But that’s the luck of the draw; I got very little backing from my contemporaries who saw this as an ideal opportunity to either gloat over my predicament or treat me as a social pariah. However, I knew I was innocent, just as Michael Bunting knows he was. Unlike Mr. Bunting, I was able to get on with my career in the Metropolitan Police and make a success of it. Consequently, I have very strong feelings about police officers who are crooked and also those who are wrongly accused and unjustly convicted.

I didn’t expect this book to be so well written; but it is, very much so. I’ve known several police officers who were sent to prison but they – quite understandably, perhaps – were not forthcoming about their experiences. It took a great deal of courage for Michael Bunting to commit his very raw emotions to paper.

The book makes reference to this case being referred to the Criminal Cases Review Commission. Has it been successful? I hope so; seldom have I heard about so blatant a miscarriage of justice.

You must forgive me for banging on about my own experiences; I did so to show the reviewers the very thin line between innocence and guilt, commendation and condemnation.

I can say without hesitation that this is an enthralling book and I recommend it to anyone who has an interest in British justice; whether it is correctly administered or not.
Comment Comments (4) | Permalink | Most recent comment: Aug 29, 2014 11:51 AM BST


Pimpernel Smith (1941)
Pimpernel Smith (1941)
VHS
Offered by rdowns33
Price: £22.89

5.0 out of 5 stars Terrific, 19 Feb 2014
This review is from: Pimpernel Smith (1941) (VHS Tape)
This was an unashamed, patriotic flag-waver for the war effort and as such, it succeeded magnificently. As well as starring in the film, Leslie Howard produced and directed it, too. The story is an updated account of a Scarlet Pimpernel character, who rescues 28 scientists, statesmen and musicians from the clutches of the Nazis. This is Professor Horatio Smith, who’d have us believe he’s a bumbling, absent-minded and rather misogynistic Cambridge Don, dreamily in love with a Greek statue; of course, not a bit of it because the next moment, he’s in Nazi-ruled Germany with a group of his students, spiriting even more oppressed academics out of the repressed regime.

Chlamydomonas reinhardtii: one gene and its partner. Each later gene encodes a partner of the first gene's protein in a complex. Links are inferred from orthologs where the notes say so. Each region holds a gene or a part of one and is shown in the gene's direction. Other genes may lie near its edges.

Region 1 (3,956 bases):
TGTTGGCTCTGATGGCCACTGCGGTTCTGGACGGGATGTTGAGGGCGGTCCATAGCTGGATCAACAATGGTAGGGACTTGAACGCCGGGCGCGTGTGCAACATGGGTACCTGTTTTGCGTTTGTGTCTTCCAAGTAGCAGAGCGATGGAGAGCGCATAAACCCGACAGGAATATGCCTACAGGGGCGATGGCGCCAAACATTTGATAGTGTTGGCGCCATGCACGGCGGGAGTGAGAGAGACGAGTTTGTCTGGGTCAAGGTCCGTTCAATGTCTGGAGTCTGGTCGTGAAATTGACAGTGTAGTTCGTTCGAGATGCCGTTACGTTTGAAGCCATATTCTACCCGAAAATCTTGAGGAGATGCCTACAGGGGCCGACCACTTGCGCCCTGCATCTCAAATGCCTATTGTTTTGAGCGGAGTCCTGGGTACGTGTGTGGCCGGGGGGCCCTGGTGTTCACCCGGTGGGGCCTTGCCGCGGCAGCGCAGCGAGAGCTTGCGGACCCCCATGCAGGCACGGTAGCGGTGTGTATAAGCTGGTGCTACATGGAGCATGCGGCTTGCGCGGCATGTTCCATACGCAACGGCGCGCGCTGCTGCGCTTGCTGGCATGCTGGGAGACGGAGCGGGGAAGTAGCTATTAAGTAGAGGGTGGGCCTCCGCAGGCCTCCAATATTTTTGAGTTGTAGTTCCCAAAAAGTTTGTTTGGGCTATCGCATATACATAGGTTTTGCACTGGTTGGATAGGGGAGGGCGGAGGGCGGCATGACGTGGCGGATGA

It’s a good, clever story. True, there’s some rather creaky sets, and Hugh McDermott (a Scot with an extremely contrived and unconvincing American accent) is really irritating. But that matters little; Francis Sullivan is good as the chocolate-guzzling, over the top General von Graum and the rest of the Nazis are all portrayed, as you’d imagine, as a bunch of dim-wits. Mary Morris very nicely plays Ludmilla Koslowski, who replaces the professor’s odd infatuation with the statue and there’s a very charming performance of a salesgirl, played by the extremely attractive Suzanne Claire, real name Charlotte Cunningham who unfortunately appears to have had a very short-lived film career.

But it’s Leslie Howard’s film, all the way through. His quotation from Rupert Brooks is marvellous and right at the end of the film, when he gives his, "You are doomed, Captain of Murderers" speech, it's enough to make the hairs stand up on the back of your neck.

Unmissable.


David Niven: The Man Behind the Balloon
David Niven: The Man Behind the Balloon
by Michael Munn
Edition: Paperback

1.0 out of 5 stars Unbelievable, 18 Feb 2014
I admired David Niven as being a great screen presence and when he wrote `The Moon's a Balloon' I thought it was terrific. He was one of those people - and there's not many of them - who successfully made the transition from raconteur to author.

Graham Lord wrote a very good account of Niven's life, as well, as did Sheridan Morley but Michael Munn, in my opinion, has not.

Quite frankly, it is unbelievable, with the most salacious comments reserved for people who are now dead. Having read this book, I was astonished that the author had not entitled it `Me and my mate, Dave'. Much of the alleged conversations were between author and subject; there's a perpetual `I said', `He said', the vast majority of which simply does not ring true and the theological passages were so nauseating, they made me want to throw up.

I started by saying that Niven was a great screen presence and it's true - he was also a very interesting man, with a man's failings. Let's remember him from those other books - not this one.